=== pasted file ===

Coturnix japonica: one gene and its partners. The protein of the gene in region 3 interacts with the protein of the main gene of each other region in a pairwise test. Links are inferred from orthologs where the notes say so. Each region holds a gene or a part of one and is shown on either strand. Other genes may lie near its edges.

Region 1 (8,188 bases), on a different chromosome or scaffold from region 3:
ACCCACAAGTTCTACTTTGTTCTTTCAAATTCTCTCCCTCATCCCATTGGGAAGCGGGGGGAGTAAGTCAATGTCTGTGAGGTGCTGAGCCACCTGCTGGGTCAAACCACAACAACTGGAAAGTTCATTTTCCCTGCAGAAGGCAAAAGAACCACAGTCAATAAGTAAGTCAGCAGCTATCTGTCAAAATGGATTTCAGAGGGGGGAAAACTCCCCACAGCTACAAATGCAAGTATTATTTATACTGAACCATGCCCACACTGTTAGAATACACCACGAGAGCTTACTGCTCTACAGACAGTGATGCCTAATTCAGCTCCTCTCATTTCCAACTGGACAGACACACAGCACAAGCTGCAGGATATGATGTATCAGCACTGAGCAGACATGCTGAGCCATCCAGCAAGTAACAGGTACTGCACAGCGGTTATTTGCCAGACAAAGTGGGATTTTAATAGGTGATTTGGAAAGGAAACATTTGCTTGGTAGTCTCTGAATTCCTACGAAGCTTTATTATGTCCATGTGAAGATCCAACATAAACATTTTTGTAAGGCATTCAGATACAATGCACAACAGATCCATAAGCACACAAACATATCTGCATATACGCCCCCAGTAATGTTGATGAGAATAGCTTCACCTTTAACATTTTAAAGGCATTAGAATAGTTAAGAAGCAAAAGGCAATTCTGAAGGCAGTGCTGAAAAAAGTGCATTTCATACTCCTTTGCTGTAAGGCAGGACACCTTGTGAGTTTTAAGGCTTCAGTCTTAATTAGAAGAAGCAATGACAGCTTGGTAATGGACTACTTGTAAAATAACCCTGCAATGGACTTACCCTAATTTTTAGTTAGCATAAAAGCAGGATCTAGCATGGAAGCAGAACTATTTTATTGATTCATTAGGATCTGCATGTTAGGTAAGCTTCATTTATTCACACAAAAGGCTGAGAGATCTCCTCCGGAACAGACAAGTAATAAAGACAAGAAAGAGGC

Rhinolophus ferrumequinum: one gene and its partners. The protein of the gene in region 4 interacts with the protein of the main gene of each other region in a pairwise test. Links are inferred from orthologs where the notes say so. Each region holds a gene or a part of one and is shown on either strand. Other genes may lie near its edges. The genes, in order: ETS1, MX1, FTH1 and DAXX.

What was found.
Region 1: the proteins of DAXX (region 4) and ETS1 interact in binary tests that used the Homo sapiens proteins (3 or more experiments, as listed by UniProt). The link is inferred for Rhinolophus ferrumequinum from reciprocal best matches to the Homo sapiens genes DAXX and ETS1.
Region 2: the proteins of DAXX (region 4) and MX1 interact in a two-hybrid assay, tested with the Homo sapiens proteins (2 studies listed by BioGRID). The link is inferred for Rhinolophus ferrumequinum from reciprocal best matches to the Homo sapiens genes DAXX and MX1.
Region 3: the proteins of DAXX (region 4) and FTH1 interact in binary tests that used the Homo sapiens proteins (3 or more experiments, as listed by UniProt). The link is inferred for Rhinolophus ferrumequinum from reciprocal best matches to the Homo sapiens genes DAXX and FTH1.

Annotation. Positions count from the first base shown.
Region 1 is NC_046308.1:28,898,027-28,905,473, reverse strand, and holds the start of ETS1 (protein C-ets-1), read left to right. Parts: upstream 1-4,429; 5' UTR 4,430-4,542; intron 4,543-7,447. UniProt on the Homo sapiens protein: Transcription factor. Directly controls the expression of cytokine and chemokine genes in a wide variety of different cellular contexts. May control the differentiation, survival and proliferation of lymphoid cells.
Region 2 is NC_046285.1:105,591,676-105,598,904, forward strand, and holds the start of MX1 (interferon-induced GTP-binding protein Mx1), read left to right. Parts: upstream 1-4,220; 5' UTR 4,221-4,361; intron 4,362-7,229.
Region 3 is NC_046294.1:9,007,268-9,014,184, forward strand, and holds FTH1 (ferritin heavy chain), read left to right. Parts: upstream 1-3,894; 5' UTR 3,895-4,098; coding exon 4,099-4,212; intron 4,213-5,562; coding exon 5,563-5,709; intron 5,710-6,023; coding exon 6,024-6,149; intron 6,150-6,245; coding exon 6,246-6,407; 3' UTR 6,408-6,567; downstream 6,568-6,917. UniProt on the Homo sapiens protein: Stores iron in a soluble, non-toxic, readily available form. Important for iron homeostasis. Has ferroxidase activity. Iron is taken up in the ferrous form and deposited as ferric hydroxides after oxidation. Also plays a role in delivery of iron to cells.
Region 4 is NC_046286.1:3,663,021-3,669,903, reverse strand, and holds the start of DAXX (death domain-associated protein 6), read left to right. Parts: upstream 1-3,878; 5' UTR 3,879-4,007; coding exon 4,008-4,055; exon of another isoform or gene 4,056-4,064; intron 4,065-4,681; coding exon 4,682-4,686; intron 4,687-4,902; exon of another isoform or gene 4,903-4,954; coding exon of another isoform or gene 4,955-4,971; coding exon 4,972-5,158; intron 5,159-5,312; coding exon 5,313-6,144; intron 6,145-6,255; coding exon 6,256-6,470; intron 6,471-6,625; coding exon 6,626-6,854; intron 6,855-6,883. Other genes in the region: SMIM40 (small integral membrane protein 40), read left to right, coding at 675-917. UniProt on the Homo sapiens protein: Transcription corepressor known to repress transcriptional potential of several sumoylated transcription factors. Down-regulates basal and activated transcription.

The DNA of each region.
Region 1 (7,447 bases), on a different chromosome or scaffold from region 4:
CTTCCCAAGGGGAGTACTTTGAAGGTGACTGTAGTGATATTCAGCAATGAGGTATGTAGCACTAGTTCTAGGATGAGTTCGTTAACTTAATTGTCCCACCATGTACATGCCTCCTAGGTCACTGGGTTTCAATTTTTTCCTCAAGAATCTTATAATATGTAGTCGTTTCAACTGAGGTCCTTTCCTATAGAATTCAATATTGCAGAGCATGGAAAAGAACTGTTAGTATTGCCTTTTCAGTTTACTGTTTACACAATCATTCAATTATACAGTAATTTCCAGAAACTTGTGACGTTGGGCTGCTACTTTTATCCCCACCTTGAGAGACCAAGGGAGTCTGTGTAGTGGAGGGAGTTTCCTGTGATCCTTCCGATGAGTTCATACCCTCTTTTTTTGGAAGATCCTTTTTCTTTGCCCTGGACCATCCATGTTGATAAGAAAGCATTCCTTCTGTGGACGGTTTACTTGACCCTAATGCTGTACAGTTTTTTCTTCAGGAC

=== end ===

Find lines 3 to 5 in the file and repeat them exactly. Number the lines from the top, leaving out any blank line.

ACCCACAAGTTCTACTTTGTTCTTTCAAATTCTCTCCCTCATCCCATTGGGAAGCGGGGGGAGTAAGTCAATGTCTGTGAGGTGCTGAGCCACCTGCTGGGTCAAACCACAACAACTGGAAAGTTCATTTTCCCTGCAGAAGGCAAAAGAACCACAGTCAATAAGTAAGTCAGCAGCTATCTGTCAAAATGGATTTCAGAGGGGGGAAAACTCCCCACAGCTACAAATGCAAGTATTATTTATACTGAACCATGCCCACACTGTTAGAATACACCACGAGAGCTTACTGCTCTACAGACAGTGATGCCTAATTCAGCTCCTCTCATTTCCAACTGGACAGACACACAGCACAAGCTGCAGGATATGATGTATCAGCACTGAGCAGACATGCTGAGCCATCCAGCAAGTAACAGGTACTGCACAGCGGTTATTTGCCAGACAAAGTGGGATTTTAATAGGTGATTTGGAAAGGAAACATTTGCTTGGTAGTCTCTGAATTCCTACGAAGCTTTATTATGTCCATGTGAAGATCCAACATAAACATTTTTGTAAGGCATTCAGATACAATGCACAACAGATCCATAAGCACACAAACATATCTGCATATACGCCCCCAGTAATGTTGATGAGAATAGCTTCACCTTTAACATTTTAAAGGCATTAGAATAGTTAAGAAGCAAAAGGCAATTCTGAAGGCAGTGCTGAAAAAAGTGCATTTCATACTCCTTTGCTGTAAGGCAGGACACCTTGTGAGTTTTAAGGCTTCAGTCTTAATTAGAAGAAGCAATGACAGCTTGGTAATGGACTACTTGTAAAATAACCCTGCAATGGACTTACCCTAATTTTTAGTTAGCATAAAAGCAGGATCTAGCATGGAAGCAGAACTATTTTATTGATTCATTAGGATCTGCATGTTAGGTAAGCTTCATTTATTCACACAAAAGGCTGAGAGATCTCCTCCGGAACAGACAAGTAATAAAGACAAGAAAGAGGC

Rhinolophus ferrumequinum: one gene and its partners. The protein of the gene in region 4 interacts with the protein of the main gene of each other region in a pairwise test. Links are inferred from orthologs where the notes say so. Each region holds a gene or a part of one and is shown on either strand. Other genes may lie near its edges. The genes, in order: ETS1, MX1, FTH1 and DAXX.

What was found.